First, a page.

Members include Susan Anway (left band in 1992; former member of the early-1980s Boston, MA, punk band V), vocals; Johnny Blood, tuba; Sam Davol (a Chinese American legal aid lawyer), cello, flute; Claudia Gonson (Harvard College graduate; Ph.D. from City University in New York), drums, percussion, keyboards, ukulele, vocals, band manager; Stephin Merritt (born Stephen Merritt in Boston, MA; son of an English teacher and folk singer Scott Fagan; attended NYU and Harvard Extension School), vocals, guitar, songwriter; John Woo (a Korean American graphic designer), guitar.
Merritt formed band in 1989 in Boston, MA; released debut album Distant Trees, 1991; signed with Merge Records, 1993; released breakthrough album 69 Love Songs, 1999.
Addresses: Record company —Merge Records, P.O. Box 1235, Chapel Hill, NC 27514.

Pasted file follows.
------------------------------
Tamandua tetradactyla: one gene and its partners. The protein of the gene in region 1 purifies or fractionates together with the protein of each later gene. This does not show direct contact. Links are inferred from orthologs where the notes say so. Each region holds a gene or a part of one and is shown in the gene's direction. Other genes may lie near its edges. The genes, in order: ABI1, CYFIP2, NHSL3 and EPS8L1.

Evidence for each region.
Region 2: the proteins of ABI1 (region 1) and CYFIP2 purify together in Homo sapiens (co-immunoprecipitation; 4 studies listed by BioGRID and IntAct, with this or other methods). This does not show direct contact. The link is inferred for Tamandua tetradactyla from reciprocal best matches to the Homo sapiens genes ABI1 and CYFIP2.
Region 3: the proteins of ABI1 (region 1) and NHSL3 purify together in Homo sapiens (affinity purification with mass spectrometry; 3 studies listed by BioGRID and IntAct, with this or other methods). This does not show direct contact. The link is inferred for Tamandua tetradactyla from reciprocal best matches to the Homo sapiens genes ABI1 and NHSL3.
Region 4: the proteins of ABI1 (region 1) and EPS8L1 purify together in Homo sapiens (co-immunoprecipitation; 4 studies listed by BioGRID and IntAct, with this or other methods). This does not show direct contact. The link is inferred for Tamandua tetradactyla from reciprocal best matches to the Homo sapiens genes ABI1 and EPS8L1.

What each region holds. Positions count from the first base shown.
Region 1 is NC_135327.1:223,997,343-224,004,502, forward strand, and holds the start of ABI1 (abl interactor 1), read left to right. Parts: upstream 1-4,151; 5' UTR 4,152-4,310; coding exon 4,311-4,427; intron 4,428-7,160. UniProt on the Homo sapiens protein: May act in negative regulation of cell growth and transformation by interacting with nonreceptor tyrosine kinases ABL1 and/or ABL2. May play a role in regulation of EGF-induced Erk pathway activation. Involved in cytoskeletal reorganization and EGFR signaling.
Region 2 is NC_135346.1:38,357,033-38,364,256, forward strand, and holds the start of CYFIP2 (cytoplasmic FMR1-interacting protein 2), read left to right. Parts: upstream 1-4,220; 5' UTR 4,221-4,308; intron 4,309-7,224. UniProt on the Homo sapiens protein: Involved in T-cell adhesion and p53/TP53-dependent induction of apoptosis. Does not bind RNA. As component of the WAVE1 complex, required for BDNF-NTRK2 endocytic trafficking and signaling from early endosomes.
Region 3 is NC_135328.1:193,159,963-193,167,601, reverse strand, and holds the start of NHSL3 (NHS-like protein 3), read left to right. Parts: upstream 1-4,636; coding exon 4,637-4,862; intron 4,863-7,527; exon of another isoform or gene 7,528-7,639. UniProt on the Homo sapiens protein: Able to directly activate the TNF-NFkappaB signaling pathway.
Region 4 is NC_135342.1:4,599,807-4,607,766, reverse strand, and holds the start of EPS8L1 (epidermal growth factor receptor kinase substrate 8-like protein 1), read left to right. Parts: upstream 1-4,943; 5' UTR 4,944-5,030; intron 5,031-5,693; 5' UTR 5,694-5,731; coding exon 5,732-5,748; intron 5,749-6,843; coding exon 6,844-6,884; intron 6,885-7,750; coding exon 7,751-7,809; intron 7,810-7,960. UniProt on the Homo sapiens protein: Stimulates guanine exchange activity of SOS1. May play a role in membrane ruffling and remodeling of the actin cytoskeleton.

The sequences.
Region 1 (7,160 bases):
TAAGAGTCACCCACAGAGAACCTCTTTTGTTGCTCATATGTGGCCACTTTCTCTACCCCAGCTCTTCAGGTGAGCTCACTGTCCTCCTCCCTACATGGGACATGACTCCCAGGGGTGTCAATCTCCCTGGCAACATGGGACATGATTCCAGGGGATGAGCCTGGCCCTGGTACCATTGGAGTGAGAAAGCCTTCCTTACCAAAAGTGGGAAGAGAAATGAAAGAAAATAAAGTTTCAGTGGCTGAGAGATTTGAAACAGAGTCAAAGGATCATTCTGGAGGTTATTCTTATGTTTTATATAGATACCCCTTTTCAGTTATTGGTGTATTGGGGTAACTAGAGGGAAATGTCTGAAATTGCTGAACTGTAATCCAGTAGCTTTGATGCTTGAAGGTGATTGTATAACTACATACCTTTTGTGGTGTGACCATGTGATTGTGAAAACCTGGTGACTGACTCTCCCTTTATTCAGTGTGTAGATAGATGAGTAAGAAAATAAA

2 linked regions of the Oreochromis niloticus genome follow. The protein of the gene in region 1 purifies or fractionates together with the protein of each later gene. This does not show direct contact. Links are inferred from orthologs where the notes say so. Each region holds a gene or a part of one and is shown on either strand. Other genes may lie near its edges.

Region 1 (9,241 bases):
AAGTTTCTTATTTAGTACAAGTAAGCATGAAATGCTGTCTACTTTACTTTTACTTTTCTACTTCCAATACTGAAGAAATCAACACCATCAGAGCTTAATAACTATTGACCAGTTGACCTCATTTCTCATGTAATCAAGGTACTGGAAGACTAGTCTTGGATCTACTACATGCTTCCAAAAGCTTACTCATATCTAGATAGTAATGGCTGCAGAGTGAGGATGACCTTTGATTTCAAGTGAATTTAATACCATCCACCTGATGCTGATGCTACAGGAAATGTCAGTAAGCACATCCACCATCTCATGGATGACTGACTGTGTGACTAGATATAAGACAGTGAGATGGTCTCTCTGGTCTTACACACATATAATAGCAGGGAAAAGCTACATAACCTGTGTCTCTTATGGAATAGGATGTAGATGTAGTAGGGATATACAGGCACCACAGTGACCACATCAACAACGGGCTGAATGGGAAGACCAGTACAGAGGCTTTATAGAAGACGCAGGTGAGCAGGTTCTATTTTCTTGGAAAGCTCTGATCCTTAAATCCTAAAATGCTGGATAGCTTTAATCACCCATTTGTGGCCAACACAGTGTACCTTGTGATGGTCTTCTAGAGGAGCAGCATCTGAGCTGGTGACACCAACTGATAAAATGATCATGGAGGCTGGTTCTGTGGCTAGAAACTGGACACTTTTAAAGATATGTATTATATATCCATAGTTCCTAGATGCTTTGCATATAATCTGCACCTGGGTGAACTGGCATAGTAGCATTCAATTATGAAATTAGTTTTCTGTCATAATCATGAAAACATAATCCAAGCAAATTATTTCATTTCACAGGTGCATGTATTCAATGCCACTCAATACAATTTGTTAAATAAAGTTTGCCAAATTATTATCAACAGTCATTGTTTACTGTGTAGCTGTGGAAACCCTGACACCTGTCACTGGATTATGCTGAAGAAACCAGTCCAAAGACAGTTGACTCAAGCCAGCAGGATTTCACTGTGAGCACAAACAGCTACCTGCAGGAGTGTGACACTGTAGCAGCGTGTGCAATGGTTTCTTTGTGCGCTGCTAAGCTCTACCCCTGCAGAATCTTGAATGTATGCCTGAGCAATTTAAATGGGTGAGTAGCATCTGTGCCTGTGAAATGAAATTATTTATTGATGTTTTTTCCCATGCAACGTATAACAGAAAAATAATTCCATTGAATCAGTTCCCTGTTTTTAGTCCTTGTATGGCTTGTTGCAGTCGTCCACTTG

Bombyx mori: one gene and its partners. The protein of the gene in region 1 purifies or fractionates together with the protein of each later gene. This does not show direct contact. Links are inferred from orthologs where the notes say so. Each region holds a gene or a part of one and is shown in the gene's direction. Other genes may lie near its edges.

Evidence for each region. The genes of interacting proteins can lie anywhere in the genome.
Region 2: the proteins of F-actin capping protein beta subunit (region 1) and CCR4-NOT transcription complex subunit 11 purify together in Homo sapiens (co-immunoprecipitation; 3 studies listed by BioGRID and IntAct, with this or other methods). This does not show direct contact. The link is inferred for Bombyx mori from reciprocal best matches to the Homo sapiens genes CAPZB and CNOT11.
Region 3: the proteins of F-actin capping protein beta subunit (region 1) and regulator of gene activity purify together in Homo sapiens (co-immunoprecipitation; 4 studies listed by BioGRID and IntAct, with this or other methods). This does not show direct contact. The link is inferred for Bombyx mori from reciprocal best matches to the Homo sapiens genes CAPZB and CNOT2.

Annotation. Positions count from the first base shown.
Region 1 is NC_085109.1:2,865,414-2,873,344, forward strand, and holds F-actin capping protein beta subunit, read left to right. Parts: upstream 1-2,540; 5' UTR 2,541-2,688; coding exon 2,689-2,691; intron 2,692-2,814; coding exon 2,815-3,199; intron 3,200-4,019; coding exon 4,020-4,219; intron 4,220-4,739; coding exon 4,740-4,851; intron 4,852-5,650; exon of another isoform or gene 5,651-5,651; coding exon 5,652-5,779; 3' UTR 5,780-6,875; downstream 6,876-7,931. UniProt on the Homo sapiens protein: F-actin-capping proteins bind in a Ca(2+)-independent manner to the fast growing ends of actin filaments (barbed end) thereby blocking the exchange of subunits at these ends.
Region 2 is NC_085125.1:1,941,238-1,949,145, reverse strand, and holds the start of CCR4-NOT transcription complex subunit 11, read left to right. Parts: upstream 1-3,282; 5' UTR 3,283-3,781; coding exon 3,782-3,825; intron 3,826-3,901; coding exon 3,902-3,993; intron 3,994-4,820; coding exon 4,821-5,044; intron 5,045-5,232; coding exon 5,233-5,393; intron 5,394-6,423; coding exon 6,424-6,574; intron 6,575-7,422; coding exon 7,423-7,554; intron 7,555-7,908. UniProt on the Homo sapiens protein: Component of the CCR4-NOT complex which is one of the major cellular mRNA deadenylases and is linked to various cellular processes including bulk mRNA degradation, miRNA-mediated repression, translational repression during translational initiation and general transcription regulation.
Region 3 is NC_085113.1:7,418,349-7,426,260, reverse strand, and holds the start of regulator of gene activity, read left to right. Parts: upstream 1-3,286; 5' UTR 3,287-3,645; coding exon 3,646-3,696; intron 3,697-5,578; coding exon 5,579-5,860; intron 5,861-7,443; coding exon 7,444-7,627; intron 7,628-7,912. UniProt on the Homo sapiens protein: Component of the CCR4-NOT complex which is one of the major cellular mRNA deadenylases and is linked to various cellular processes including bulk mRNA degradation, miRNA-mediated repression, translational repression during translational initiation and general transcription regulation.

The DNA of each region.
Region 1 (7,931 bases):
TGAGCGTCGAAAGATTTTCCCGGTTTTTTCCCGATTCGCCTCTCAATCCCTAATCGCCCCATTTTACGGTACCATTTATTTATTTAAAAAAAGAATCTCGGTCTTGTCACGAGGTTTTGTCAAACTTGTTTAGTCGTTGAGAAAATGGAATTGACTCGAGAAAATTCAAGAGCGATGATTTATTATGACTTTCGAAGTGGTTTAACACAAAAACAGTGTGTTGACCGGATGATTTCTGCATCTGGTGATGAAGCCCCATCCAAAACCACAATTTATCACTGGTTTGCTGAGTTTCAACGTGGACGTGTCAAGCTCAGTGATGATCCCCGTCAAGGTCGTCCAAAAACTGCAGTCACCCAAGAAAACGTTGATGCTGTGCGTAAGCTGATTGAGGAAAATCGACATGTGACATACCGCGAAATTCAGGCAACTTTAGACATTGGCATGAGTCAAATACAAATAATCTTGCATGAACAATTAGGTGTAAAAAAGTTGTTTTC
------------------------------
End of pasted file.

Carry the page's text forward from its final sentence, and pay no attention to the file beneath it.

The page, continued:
for several years at Harvard Extension School, where he studied film and the history of the built environment, a discipline that applies semiotic theories to industrialized cultures. However, Merritt never earned his degree in that field, falling short of just one exam in statistics in order to graduate.
Although Merritt had recorded songs on his own since his early teens, he would not complete his first album until the emergence of the Magnetic Fields. By that time, he was well into his twenties. Merritt initiated his musical career first in New York City, where he was involved with the still developing club-kid scene. From there, he returned to his birthplace, founding what would become the Magnetic Fields in 1989. Over the years, Merritt’s outfit would also include vocalist Susan Anway; drummer, percussionist, keyboardist, and longtime band manager Claudia Gonson; Gonson’s college mate Sam Davol; another of Gonson’s college mates guitarist John Woo; and tuba player Johnny Blood.